Last week was Halloween. I know it was Halloween because there were a bunch of children of varying ages in costumes lined up outside my front door asking for candy.
My wife and I remember what it was like on Halloween when we were kids, so we try our best to be the Cool Candy People. You won’t get raisins at our house. No trail mix will be doled out. At our house, you will get Reese’s Peanut Butter Cups, Snickers, and such. If you’re lucky, it might be the year we go all out and get the full-sized stuff.
This year it was a successful Halloween, not just for the kids, but for us as well. We had plenty of candy left over for us to eat. That’s always a plus.
Now that Halloween is over, it’s time to move along to the next major holiday. Of course, the next one involves eating as well, but not so much candy. Now that we are in the start of November, our attention should be turning to Thanksgiving.
It is in our house.
We are already planning the meal, making sure the invites go out to the usual suspects, etc. We look forward to Thanksgiving each year and each year at our house it becomes a little larger, but that’s just fine with us.
Within the last number of years, however, Thanksgiving is all but ignored. In most places it seems, once Halloween has passed, it’s the Christmas season.
Don’t get me wrong, folks. I like Christmas as much as the next guy, but I am in no hurry to hang the lights and trim the tree.
One of the fast food places here in town is already decked out in festive lights and to me it looks more like Las Vegas than the holiday season.
The other night it was over 70 degrees out and I was in shorts with my car windows down driving past a place ready for Santa Claus. I still can’t get used to seeing big paper snowflakes when I am wearing a polo shirt and boat shoes. It’s just, well, wrong.
Many moons ago, I worked retail at Christmas and we started our big rush after Thanksgiving. There were no big Black Friday events. The day after Turkey Day was just another Friday.
Nowadays, it’s a holiday on its own.
I have heard people wish others a “Happy Black Friday.” It sounded dumb the first time I heard it and it still sounds dumb. They might as well be saying “Happy 20% Off At Your Local Jiffy Lube Day.”
As long as we are celebrating retail sales days, I can’t wait to see how my family celebrates “Meat Week” at Piggly Wiggly. Nothing is more joyous than getting the family together to decorate the chuck roast and sing Meat Week Carols.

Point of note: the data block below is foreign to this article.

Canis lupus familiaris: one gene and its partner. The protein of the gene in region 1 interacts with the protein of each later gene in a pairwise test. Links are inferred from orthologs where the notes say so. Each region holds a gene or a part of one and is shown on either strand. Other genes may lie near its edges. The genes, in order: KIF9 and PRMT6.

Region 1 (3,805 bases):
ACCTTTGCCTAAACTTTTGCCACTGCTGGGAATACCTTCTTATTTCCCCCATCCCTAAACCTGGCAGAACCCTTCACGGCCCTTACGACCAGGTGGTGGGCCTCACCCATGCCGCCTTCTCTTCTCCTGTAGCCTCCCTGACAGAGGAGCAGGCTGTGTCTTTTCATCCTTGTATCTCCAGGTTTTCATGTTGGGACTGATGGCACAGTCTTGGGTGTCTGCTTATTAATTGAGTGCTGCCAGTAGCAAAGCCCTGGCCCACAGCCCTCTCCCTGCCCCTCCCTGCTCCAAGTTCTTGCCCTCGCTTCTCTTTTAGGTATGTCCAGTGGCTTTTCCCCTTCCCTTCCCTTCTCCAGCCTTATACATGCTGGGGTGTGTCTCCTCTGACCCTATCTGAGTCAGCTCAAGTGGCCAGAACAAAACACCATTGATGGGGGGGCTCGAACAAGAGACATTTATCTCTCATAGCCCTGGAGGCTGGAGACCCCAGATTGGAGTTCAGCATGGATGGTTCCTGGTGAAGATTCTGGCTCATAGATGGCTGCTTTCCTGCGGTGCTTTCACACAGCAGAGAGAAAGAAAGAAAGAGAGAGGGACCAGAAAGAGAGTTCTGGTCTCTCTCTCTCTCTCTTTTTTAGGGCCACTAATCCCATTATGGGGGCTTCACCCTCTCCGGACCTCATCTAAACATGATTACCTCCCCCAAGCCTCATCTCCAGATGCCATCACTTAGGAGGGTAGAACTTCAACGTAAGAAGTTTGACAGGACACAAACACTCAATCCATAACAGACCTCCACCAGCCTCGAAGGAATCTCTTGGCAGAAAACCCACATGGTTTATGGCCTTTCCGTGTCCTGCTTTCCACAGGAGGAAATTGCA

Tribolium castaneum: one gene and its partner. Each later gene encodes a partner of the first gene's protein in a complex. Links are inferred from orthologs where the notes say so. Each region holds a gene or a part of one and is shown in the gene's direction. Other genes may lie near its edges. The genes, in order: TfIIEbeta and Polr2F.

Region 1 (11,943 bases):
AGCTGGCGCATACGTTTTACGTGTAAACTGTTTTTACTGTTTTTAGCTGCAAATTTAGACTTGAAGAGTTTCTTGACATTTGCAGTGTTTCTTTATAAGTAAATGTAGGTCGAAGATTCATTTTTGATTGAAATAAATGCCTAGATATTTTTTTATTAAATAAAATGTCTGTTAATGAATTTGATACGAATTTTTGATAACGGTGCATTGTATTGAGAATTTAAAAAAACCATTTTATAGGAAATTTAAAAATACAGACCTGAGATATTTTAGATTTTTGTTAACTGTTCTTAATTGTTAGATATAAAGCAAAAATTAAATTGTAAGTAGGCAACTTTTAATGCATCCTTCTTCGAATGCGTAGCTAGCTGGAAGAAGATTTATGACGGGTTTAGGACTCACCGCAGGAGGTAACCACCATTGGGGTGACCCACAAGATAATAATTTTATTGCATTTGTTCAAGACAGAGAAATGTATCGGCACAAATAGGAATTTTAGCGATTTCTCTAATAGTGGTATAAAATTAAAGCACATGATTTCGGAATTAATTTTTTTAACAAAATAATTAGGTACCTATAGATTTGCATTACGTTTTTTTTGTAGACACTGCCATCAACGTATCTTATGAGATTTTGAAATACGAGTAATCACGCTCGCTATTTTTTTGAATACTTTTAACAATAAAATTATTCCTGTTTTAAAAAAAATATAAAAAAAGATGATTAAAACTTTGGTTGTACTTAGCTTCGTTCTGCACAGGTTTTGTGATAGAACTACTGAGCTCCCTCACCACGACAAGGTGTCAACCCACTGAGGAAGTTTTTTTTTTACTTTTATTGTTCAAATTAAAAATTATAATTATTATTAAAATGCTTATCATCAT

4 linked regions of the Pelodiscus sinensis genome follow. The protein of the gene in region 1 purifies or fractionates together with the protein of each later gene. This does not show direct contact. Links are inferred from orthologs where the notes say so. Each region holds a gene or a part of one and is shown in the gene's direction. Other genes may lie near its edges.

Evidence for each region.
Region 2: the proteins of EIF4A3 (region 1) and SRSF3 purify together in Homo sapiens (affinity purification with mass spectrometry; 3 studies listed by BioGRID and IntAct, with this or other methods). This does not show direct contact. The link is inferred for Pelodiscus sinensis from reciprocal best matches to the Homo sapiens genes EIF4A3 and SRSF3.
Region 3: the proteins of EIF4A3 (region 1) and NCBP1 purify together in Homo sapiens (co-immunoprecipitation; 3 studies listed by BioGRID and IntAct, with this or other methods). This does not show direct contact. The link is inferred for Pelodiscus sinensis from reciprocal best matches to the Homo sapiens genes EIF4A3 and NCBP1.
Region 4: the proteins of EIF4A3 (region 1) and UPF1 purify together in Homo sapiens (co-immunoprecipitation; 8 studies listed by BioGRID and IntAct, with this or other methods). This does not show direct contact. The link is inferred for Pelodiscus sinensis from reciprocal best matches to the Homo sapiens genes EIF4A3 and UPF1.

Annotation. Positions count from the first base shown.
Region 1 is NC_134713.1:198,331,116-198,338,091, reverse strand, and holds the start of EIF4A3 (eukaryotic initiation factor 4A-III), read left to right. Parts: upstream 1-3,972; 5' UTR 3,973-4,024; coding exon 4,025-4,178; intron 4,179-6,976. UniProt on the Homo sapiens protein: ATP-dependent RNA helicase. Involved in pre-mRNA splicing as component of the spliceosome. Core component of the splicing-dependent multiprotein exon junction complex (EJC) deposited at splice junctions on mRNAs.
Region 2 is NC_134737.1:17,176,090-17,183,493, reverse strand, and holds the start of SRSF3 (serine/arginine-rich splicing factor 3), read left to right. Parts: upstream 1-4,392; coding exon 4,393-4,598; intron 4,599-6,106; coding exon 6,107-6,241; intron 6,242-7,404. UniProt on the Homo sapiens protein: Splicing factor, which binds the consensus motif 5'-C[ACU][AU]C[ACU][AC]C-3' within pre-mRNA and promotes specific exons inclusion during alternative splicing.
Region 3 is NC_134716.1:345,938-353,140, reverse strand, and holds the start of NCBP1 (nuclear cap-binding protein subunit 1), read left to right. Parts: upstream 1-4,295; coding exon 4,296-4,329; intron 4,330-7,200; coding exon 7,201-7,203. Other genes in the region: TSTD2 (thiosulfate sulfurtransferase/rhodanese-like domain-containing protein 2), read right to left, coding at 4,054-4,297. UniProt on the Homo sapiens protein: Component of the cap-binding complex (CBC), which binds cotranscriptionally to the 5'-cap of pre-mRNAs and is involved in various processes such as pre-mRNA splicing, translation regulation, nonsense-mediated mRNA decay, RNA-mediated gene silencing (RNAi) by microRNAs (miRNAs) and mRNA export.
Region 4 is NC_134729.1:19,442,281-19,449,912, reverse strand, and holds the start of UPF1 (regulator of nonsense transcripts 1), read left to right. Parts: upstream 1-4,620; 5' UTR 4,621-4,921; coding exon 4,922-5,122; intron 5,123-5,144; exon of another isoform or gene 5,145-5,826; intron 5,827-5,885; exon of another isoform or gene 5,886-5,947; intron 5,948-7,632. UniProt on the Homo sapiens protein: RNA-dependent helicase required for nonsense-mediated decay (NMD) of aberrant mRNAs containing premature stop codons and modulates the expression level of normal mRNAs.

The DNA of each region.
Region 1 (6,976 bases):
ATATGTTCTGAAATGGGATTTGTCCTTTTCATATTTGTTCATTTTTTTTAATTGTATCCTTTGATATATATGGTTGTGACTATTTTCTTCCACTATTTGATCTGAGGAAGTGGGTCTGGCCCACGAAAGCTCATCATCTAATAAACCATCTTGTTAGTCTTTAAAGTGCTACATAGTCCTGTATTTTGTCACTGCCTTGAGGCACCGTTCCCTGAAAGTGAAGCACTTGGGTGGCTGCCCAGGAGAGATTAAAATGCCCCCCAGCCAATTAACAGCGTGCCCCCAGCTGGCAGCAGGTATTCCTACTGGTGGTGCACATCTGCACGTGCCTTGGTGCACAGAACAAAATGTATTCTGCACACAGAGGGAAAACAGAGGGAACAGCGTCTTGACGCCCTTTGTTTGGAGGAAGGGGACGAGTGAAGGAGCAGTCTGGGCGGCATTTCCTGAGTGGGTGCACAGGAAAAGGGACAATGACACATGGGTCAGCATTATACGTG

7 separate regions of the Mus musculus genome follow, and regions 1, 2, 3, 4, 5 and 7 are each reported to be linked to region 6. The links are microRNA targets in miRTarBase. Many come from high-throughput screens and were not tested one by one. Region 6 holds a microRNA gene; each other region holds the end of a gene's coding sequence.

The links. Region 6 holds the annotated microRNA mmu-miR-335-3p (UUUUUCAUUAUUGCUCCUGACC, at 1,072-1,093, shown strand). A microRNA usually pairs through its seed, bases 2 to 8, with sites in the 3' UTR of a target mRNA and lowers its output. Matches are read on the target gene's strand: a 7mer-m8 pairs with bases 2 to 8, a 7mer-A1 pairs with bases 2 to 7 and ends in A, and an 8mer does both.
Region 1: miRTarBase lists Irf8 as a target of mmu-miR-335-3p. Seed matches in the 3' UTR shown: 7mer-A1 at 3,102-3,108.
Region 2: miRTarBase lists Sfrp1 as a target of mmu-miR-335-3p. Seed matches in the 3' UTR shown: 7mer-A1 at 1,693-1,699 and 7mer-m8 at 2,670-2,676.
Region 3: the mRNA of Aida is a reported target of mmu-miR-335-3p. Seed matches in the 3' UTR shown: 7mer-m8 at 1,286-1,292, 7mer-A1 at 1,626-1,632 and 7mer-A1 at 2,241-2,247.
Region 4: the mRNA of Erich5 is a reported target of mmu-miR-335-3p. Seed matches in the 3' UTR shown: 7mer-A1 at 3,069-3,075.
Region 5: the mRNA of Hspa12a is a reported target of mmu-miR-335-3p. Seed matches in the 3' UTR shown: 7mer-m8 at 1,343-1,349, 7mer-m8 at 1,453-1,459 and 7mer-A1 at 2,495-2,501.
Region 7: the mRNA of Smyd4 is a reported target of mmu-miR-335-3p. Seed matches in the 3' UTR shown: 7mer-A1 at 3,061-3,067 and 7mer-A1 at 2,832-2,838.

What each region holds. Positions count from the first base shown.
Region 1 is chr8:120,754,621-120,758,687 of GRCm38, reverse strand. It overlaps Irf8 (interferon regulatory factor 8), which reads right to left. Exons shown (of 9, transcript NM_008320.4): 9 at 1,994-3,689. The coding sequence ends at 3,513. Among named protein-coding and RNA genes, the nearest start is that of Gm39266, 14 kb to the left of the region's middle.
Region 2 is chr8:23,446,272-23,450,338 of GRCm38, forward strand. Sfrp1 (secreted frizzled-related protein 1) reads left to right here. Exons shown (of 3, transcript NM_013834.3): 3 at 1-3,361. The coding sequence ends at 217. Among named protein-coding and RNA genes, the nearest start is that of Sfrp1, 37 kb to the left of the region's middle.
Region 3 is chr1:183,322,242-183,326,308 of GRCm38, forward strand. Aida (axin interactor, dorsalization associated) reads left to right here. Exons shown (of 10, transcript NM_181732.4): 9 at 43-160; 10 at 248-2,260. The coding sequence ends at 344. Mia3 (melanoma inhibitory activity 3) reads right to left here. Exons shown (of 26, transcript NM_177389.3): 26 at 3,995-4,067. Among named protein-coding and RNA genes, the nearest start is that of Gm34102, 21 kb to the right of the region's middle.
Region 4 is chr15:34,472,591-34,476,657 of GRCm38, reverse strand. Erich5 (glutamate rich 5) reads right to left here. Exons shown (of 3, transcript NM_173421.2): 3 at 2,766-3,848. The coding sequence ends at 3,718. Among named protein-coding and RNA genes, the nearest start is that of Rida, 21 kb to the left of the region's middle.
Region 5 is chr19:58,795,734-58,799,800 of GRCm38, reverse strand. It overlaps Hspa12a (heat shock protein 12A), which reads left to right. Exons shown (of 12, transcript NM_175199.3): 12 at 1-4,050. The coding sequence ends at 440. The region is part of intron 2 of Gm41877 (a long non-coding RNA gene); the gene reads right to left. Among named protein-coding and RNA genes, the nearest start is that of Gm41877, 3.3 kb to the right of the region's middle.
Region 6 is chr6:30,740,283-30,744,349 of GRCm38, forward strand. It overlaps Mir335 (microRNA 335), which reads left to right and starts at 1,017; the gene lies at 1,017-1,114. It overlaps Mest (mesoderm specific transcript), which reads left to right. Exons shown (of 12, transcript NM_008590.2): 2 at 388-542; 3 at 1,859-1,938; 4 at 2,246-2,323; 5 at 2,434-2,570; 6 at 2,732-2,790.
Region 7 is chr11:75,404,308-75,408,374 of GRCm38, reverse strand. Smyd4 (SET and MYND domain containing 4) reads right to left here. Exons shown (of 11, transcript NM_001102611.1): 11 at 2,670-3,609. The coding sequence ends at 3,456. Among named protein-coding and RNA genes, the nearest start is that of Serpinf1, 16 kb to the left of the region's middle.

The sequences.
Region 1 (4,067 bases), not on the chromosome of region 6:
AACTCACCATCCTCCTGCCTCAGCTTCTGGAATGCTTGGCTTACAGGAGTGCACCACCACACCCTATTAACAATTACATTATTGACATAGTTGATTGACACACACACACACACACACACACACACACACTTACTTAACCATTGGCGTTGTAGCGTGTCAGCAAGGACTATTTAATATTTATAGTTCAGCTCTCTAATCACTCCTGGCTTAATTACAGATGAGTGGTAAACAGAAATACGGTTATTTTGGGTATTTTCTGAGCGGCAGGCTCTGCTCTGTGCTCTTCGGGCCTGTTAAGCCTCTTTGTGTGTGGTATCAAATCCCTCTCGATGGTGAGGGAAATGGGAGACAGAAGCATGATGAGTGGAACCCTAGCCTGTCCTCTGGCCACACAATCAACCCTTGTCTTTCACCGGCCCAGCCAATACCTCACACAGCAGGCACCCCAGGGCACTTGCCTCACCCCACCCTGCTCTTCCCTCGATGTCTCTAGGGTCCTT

I’m no grinch, mind you. I love the holiday season. I love the things that come along with the holiday season. However, I like the fact that the holiday season used to be short — about a month. This made it special and wonderful.
I don’t want Christmas for six months. I don’t want Christmas for two months. I always thought the 12 Days Of Christmas was a little goofy, but I’ll take what I can get.
I used to know a family who would get their Christmas tree on Christmas Eve during the day, decorate it that night and by the first of the new year, it was gone.
My wife and I traditionally decorate on the Saturday after Thanksgiving. That gives us plenty of time to argue when we are untangling the lights from last year when we swore we put them away neatly last year, threaten divorce, call each other by the names of our respective reactionary parent, and resolve everything over eggnog.
This is not my “Christmas Column.” Those of you who have read this column for the last six years know what the Christmas column is all about. It will be forthcoming in the next few weeks. The next column will appear the week before Thanksgiving. That should give me some time to think of something to write about.
To the gentleman who commented on social media that this column received two awards was “cute,” I invite you to send me some ideas of what you would like to read in the column and I might just take one of your suggestions. You just might find yourself with a shared byline in the paper. It might be difficult to see from the geographical location of your head, though.
Award-winning columnist Joe Weaver, a native of Baltimore, is a husband, father, pawnbroker and gun collector. From his home in New Bern, he writes on the lighter side of family life.